The ink status monitor when we measured ink consumption.

When the Grey ink needed to be replaced, we measured the area of the images we had printed and also estimated the amount remaining in the other cartridges by capturing a screen grab of the printer’s ink status monitor (shown above) and measuring the length of each coloured bar to work out how much ink remained in the cartridge.  We obtained the following estimates of the amount of ink remaining:
Magenta = 8.5 ml
Photo Cyan = 4.7 ml
Yellow = 3.5 ml
Black = 3.5 ml
Grey = 1 ml
Photo Magenta = 7.2 ml
Light Grey = 4.7 ml
C = 7.4 ml

At this point the ink used had covered 45,870 square centimetres of paper and we had used 37.8 ml of ink. This showed that one millilitre of ink can cover approximately 0.0008240 cm2 of paper, given average usage. From these measurements we estimate 37.8 ml of ink was used to cover 4.587 square metres of paper, leaving 63 ml remaining of the original amount of 100.8 ml in the eight-cartridge ink set.

Buyers of Canon printers are fortunate in having a wide range of outlets from which to buy replacement cartridges, which means discounting is relatively common and often quite substantial. The highest price we found for individual cartridges for the PRO-200 was AU$29.95 (= $2.38/ml), while the lowest was $20.68 (= $1.61/ml) – both offered by local online re-sellers. So it pays to shop around.

While you can save money by purchasing eight-cartridge bundles of the inks, it’s probably not advisable since the cartridges will become depleted at quite different times. For that reason, we’ve based our calculations on the prices for individual cartridges and provided figures for the highest and lowest cartridge prices we found. The table below shows the range of average costs per print with 10 mm margins for standard paper sizes:

Print size @$2.38/ml @$1.61/ml
A4 $1.03 71 cents
A3 $2.17 $1.50
A3+ $3.40 $2.35

These figures correspond quite closely with the figure obtained by Red River Paper in Dallas, Texas, which are published in its ‘The True Cost of Inkjet Printing’ report, which we’d encourage readers to consult.  Note: allowances should be made for the differences in paper sizes (Imperial measurements are used in the USA so papers are measured in inches) and currency conversion.

It’s much easier to calculate the costs of the paper you print on, especially when you buy paper in sheet packs. However, it should be noted that ink usage will vary, depending on the density of the tones in the image; high-key images will use less ink than those with a preponderance of dark tones. Our figures represent averages, measured over a significant print area when printing images that varied widely in tonality.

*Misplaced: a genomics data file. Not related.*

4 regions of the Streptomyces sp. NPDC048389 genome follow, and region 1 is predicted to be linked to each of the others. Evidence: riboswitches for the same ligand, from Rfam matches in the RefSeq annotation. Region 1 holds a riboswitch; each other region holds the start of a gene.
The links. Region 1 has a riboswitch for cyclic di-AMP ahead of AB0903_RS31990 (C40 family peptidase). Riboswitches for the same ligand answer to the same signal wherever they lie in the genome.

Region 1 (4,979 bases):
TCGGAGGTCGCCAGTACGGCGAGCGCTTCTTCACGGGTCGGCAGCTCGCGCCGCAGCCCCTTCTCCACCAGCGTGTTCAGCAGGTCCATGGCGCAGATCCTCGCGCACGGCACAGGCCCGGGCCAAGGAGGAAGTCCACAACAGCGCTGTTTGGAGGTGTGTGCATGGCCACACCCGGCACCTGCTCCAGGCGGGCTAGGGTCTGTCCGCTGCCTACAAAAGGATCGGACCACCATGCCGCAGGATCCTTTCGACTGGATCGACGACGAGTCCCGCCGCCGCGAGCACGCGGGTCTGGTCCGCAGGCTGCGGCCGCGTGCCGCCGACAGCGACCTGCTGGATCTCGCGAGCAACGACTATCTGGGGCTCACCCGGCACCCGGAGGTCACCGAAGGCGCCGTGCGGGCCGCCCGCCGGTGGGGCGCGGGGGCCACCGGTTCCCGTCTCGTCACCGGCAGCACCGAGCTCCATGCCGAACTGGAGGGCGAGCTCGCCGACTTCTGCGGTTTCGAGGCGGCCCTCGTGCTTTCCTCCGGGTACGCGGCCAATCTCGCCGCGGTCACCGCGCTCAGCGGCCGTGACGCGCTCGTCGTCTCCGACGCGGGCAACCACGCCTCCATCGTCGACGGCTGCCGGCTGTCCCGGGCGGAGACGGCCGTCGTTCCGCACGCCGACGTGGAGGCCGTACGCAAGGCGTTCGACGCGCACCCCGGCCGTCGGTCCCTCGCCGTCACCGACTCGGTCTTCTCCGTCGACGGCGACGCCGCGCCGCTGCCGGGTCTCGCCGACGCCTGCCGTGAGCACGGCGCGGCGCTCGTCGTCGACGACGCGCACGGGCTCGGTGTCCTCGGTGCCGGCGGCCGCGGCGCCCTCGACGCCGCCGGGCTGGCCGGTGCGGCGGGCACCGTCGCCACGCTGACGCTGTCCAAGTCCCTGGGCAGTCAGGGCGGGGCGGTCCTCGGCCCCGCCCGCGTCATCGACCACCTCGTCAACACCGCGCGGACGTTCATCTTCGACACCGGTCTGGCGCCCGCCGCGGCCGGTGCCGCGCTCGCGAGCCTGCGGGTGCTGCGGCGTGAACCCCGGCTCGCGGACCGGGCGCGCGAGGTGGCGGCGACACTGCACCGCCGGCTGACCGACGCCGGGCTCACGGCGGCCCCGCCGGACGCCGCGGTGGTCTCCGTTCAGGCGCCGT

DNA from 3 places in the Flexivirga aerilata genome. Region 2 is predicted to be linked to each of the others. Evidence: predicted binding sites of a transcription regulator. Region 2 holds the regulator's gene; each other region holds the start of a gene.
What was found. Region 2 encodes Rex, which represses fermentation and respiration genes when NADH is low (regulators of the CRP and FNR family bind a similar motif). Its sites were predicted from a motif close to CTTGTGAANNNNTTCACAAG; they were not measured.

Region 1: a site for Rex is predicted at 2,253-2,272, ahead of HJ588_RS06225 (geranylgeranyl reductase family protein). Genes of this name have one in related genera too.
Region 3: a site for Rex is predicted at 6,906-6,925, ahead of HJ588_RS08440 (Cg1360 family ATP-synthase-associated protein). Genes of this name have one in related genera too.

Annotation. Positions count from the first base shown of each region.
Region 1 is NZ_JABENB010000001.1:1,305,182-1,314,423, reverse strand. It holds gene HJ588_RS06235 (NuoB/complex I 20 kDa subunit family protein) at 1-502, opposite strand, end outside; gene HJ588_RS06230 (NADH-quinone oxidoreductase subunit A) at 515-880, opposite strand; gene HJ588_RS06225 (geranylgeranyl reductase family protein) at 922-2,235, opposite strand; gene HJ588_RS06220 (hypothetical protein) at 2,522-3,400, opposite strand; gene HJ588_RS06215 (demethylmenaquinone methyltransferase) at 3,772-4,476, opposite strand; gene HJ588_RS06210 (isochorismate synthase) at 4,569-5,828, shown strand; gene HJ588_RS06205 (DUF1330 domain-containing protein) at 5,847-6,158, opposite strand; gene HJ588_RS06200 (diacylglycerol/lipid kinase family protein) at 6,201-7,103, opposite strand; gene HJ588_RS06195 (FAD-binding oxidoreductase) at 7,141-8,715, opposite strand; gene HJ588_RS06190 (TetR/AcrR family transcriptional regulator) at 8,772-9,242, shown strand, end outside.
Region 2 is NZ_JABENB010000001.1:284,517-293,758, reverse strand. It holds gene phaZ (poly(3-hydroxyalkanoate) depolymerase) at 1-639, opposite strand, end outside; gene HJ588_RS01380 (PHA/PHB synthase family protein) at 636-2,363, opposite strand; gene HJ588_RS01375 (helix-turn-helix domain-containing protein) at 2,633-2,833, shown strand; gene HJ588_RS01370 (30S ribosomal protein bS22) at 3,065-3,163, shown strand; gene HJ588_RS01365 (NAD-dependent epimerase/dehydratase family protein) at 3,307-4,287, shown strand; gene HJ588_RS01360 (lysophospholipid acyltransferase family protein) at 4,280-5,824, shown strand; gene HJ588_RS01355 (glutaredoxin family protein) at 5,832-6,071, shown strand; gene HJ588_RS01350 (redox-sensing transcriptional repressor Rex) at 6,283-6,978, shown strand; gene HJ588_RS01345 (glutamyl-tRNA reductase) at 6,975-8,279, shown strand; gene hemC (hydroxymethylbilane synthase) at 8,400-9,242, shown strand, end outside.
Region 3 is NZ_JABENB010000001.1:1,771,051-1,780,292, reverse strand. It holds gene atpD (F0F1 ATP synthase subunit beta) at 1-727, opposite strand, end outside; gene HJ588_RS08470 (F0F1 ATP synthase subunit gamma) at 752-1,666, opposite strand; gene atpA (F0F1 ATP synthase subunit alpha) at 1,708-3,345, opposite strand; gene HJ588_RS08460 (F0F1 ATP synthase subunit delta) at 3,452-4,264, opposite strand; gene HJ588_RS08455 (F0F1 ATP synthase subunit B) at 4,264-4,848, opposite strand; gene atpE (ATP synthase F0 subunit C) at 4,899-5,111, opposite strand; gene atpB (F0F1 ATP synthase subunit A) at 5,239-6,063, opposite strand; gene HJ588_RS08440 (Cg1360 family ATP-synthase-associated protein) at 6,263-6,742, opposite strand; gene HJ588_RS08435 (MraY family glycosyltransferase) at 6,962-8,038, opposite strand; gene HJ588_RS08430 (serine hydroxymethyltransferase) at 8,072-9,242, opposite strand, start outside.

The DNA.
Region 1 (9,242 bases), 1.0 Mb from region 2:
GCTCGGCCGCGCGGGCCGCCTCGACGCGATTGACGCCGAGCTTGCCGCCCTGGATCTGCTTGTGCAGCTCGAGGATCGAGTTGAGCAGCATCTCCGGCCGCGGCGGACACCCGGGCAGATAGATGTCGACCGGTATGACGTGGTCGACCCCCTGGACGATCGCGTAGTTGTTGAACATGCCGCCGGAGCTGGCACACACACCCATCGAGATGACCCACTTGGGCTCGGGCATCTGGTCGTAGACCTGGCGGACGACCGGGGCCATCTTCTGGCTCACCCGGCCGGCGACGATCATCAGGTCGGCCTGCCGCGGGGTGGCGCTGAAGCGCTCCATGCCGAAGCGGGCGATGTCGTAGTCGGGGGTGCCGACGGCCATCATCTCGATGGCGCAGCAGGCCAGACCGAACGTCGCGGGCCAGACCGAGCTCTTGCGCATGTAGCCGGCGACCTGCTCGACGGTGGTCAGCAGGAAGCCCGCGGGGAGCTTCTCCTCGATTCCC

Conclusion

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SPECS

Printer type: Thermal inkjet
Print head: Permanent with 6144 nozzles (768 per ink colour); FINE (Full Photolithographic InkJet Nozzle Engineering) Print Head Technology
Resolution: 4800 x 2400 dpi
Paper sizes: A3+,A3, A4, A5, B4, B5, LTR, LGL, Ledger, Hagaki, 7 x 10 inch, 12 x 12 inch, 4 x 6 inch, 8 x 10 inch, 127 mm square, 210 x 594 mm, Envelopes ( DL, COM10); Max. Custom size – 254 mm 990.6 mm (manual feed only)
Max. paper thickness: Approx. 380 gsm (~0.6 mm)
Optical disk printing: Yes; 12 cm only
Ink system: ChromaLife 100+ Dye inks
Ink cartridges: CLI-65BK Black, CLI-65C Cyan, CLI-65GY Grey, CLI-65LGY Light Grey, CLI-65M Magenta, CLI-6PC Photo Cyan, CLI-65PM Photo Magenta, CLI-65Y Yellow
Cartridge capacity: 12.6 ml
Interfaces: Hi-Speed USB (2.0), Wi-Fi (802.11b/g/n) including PictBridge, Ethernet, 3-inch LCD colour display panel
Power consumption: 1.6 W (printing), 1.0 W (standby), 0.2 W (off)
Acoustic noise: 42.5 dB
Dimensions (wxhxd): 639 x 379 x 200 mm
Weight: 14.1 kg
Distributor: Canon Australia; 1800 021 167

Rating

RRP: AU$899; US$599

  • Build: 8.9
  • Features: 8.9
  • Print quality: 9.0
  • Print speed: 8.8

BUY

Hard work leads to Insta success

Peter Yan discovered his photographic talents when he took a trip to the USA in 2011. [ Article courtesy of Olympus ]

12 Apostles, Victoria.

Peter Yan discovered his photographic talents when he took a trip to the USA in 2011. He’d taken along his first DSLR and as he travelled he posted some of his pictures on Facebook. The positive feedback he received was, he said, ‘very refreshing and exciting to me.’

At that point in his life, Peter was happily building a successful career at Apple and while he enjoyed picture-taking, it was not his primary focus. ‘I didn’t take photography seriously,’ he explained, ‘until late 2014 when I bought the then-new Olympus OM-D E-M10 as a Christmas present for myself.’

Saying that he didn’t know much about cameras and photography at the time, he explained that he was initially attracted to Olympus for a simple reason. ‘I just got tired of travelling with DSLRs because of the weight. I wanted something lighter but which still took good quality photos. After doing tons of research online, I landed on the Micro Four Thirds format and never looked back.’